Explained: How OPM identified job applicants affected by data loss
- By Alice Lipowicz
- Aug 19, 2011
A back-up system saved enough information from the nearly 70,000 job applications that were affected by last week's data loss to allow the applicants to be identified and contacted, Federal Computer Week has learned.
The recovered documents were stored in a read-only mode, so it was impossible to process them but easy to identify the affected applicants, according to an Office of Personnel Management official speaking on condition of anonymity.
The official also provided a more precise number of applications affected: 69,567. The official provided the information in an e-mail message to Federal Computer Week.
70,000 applications were lost or damaged by system outage
Some USAJobs.gov applications may be missing
OPM took its USA Staffing hiring management system offline from Aug. 9 to Aug. 11 due to a malfunction. The system was restored to its Aug. 7 configuration, with loss or damage to all job applications submitted from Aug. 7 to Aug. 9.
The USA Staffing system, which connects to USAJOBS.gov, processes federal job applications for the Defense and Veterans Affairs departments and more than 50 other federal agencies.
“The standby server retained a read-only copy of the database, including all application information, which was used to determine the applications that were [affected]. In total, 69,567 applications were submitted during the two-day period,” the message said. “The database retained the applicant's contact information, and OPM notified the affected applicants via e-mail with guidance on resubmitting application materials.”
The official also provided additional information on how the breakdown occurred in the USA Staffing database, which the official identified as a relational database.
Relational databases are a popular format for organizing many kinds of data and are considered relatively easy to use. Data can be grouped into categories based on common characteristics in the data. For example, in a relational database of home sales in a city, the data can be arranged by date of sale, sale prices, or buyer’s name.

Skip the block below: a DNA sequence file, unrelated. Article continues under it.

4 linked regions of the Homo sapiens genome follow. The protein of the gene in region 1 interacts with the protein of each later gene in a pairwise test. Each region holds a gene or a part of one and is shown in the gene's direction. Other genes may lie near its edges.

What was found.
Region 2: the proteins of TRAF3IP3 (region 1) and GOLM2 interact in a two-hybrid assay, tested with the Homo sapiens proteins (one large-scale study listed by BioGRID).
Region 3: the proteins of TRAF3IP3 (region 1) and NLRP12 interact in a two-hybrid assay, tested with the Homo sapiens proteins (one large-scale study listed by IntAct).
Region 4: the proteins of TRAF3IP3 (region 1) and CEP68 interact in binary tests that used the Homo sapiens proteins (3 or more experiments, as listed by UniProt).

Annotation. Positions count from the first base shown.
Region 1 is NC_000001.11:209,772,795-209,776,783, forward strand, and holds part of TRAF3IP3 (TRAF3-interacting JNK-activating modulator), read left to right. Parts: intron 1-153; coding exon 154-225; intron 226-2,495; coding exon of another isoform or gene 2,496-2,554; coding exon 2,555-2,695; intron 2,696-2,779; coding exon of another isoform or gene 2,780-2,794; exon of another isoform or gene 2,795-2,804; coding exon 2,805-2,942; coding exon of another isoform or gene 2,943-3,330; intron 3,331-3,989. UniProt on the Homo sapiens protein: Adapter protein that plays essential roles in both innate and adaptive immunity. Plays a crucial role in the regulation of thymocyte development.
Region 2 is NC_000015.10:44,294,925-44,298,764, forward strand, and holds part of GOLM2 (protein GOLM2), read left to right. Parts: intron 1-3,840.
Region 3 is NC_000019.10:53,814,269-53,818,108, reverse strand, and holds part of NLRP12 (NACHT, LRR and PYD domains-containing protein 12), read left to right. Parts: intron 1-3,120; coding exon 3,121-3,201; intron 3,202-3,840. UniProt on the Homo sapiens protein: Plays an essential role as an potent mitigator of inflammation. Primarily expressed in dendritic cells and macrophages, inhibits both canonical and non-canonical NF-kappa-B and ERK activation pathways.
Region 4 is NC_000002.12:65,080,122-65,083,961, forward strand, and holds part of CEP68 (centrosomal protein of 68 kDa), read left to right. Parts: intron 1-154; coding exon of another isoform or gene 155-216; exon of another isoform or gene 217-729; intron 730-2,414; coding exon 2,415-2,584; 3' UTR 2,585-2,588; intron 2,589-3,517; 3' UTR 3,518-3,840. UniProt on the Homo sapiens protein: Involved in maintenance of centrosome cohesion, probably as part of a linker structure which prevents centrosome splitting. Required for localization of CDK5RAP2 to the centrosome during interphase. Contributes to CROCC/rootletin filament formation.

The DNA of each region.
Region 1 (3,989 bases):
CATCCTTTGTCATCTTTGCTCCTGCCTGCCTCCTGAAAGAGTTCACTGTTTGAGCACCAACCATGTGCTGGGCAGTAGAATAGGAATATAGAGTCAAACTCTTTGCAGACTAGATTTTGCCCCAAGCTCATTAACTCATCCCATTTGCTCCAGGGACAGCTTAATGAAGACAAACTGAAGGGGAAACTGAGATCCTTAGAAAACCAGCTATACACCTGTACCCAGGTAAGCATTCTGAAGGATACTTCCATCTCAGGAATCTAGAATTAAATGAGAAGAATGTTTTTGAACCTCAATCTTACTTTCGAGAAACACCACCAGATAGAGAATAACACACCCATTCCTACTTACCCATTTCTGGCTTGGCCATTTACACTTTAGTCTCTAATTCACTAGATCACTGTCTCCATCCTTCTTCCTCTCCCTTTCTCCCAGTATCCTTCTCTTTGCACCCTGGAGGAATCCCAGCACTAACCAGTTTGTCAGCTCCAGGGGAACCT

The incident began when OPM performed routine maintenance on the USA Staffing database during the weekend of Aug. 6-7.
Following the routine maintenance, errors in operation became evident. The problems appeared in data constraints, which are software tools that control how the data is grouped, the official said.
“Even though the database monitoring tools and testing process reported successful completion, some data relationship constraints did not import correctly,” the official wrote. “Constraints control data dependencies in relational databases, and when these are not working properly, data that is related in the system may be treated independently, causing system errors.”
“Application materials were not lost by the system, rather, the system was unable to process them due to the problems encountered with the database constraints,” the official added.
USA Staffing system capacity and security were not affected by the problems, the official said.
The system was taken offline to correct the malfunction. The database was restored to the version that was current when the data constraints were last in place, which was the version dated Aug. 7, the official wrote.
OPM officials previously had confirmed that the database errors had affected thousands of job seekers.
“On August 12, all 70,000 affected applicants and 54 agencies served by USA Staffing were notified individually so that any lost applications could be resubmitted,” Jennifer Dorsey, an OPM spokeswoman, said in an Aug. 16 statement.
OPM also apologized for the incident.
“USA Staffing apologizes for any inconvenience and will continue to address any concerns or questions applicants or agencies may have,” Dorsey wrote.
Alice Lipowicz is a staff writer covering government 2.0, homeland security and other IT policies for Federal Computer Week.